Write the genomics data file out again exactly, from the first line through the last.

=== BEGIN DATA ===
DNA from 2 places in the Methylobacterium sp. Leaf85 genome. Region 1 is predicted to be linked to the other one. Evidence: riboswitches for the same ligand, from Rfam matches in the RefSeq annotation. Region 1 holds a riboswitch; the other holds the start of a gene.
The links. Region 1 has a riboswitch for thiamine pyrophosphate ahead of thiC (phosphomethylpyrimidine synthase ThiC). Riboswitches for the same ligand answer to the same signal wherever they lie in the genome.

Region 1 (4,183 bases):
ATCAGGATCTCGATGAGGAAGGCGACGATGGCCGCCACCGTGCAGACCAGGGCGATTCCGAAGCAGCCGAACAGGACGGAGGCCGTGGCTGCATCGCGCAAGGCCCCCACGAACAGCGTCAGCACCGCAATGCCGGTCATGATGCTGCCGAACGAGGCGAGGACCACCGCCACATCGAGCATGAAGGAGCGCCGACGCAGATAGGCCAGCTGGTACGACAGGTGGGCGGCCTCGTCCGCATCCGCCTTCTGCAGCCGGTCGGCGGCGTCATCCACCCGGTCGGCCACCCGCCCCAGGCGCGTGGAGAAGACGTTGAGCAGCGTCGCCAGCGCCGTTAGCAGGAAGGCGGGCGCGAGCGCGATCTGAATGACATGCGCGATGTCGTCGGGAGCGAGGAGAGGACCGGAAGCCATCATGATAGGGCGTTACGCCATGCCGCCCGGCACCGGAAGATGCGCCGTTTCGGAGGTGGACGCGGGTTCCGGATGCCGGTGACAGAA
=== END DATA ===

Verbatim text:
DNA from 2 places in the Methylobacterium sp. Leaf85 genome. Region 1 is predicted to be linked to the other one. Evidence: riboswitches for the same ligand, from Rfam matches in the RefSeq annotation. Region 1 holds a riboswitch; the other holds the start of a gene.
The links. Region 1 has a riboswitch for thiamine pyrophosphate ahead of thiC (phosphomethylpyrimidine synthase ThiC). Riboswitches for the same ligand answer to the same signal wherever they lie in the genome.

Region 1 (4,183 bases):
ATCAGGATCTCGATGAGGAAGGCGACGATGGCCGCCACCGTGCAGACCAGGGCGATTCCGAAGCAGCCGAACAGGACGGAGGCCGTGGCTGCATCGCGCAAGGCCCCCACGAACAGCGTCAGCACCGCAATGCCGGTCATGATGCTGCCGAACGAGGCGAGGACCACCGCCACATCGAGCATGAAGGAGCGCCGACGCAGATAGGCCAGCTGGTACGACAGGTGGGCGGCCTCGTCCGCATCCGCCTTCTGCAGCCGGTCGGCGGCGTCATCCACCCGGTCGGCCACCCGCCCCAGGCGCGTGGAGAAGACGTTGAGCAGCGTCGCCAGCGCCGTTAGCAGGAAGGCGGGCGCGAGCGCGATCTGAATGACATGCGCGATGTCGTCGGGAGCGAGGAGAGGACCGGAAGCCATCATGATAGGGCGTTACGCCATGCCGCCCGGCACCGGAAGATGCGCCGTTTCGGAGGTGGACGCGGGTTCCGGATGCCGGTGACAGAA